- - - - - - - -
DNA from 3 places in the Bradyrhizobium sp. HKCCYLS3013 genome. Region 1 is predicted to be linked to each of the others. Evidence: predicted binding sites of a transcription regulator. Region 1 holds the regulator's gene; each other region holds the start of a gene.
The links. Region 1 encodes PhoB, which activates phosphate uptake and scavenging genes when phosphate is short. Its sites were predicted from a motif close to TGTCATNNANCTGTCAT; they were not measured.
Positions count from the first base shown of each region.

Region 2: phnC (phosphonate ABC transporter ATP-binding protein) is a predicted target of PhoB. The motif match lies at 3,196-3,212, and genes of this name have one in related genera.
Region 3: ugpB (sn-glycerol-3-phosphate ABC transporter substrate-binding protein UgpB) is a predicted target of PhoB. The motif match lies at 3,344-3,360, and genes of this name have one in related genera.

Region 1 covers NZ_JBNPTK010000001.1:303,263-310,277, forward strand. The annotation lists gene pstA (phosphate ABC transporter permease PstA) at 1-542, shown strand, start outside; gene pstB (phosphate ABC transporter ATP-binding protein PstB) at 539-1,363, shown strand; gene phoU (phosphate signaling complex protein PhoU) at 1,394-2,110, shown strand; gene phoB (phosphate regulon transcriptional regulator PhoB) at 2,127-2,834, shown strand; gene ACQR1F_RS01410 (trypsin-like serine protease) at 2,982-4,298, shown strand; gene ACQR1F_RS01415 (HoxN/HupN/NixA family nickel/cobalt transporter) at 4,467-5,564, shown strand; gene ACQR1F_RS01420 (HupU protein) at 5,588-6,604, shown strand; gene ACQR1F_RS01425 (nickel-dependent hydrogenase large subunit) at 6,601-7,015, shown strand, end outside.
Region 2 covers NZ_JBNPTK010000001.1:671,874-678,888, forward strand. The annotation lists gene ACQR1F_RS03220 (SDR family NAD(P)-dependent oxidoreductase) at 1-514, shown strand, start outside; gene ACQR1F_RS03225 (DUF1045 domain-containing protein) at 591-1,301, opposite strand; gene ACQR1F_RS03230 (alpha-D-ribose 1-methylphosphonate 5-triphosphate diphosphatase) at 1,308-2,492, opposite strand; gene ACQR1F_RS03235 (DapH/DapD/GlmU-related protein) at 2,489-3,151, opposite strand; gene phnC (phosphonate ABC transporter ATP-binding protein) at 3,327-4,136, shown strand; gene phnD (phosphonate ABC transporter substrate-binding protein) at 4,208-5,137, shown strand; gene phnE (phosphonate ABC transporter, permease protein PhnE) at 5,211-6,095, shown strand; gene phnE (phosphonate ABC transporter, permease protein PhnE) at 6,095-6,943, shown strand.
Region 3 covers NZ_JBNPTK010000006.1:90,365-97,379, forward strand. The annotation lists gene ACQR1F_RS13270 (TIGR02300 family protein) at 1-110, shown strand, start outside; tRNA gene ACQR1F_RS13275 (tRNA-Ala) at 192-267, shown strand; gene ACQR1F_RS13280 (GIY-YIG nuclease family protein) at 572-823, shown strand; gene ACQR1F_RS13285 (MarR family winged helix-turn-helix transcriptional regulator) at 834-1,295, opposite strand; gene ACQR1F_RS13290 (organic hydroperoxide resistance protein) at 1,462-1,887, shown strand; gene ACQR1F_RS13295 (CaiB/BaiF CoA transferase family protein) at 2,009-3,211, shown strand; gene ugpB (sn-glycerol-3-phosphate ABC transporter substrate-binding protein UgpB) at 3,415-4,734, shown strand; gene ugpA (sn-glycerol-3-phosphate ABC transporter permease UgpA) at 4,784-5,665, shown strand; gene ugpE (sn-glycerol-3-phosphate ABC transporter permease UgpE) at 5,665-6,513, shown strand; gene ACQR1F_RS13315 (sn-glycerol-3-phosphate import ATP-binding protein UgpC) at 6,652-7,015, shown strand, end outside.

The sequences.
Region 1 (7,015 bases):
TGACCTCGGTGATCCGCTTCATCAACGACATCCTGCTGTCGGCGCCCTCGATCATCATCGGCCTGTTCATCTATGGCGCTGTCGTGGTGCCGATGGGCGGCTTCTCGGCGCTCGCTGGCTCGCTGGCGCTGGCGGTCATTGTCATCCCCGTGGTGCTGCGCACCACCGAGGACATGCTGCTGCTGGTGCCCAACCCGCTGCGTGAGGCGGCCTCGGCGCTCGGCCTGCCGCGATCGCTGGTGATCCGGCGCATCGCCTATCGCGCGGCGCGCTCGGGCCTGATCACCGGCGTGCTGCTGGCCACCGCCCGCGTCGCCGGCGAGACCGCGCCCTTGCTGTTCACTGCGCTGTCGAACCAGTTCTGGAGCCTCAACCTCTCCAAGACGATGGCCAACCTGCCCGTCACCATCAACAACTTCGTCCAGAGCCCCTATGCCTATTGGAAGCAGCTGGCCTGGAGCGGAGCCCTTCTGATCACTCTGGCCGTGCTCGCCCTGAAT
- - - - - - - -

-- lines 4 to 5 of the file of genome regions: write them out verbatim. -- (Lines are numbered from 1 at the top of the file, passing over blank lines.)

Region 2: phnC (phosphonate ABC transporter ATP-binding protein) is a predicted target of PhoB. The motif match lies at 3,196-3,212, and genes of this name have one in related genera.
Region 3: ugpB (sn-glycerol-3-phosphate ABC transporter substrate-binding protein UgpB) is a predicted target of PhoB. The motif match lies at 3,344-3,360, and genes of this name have one in related genera.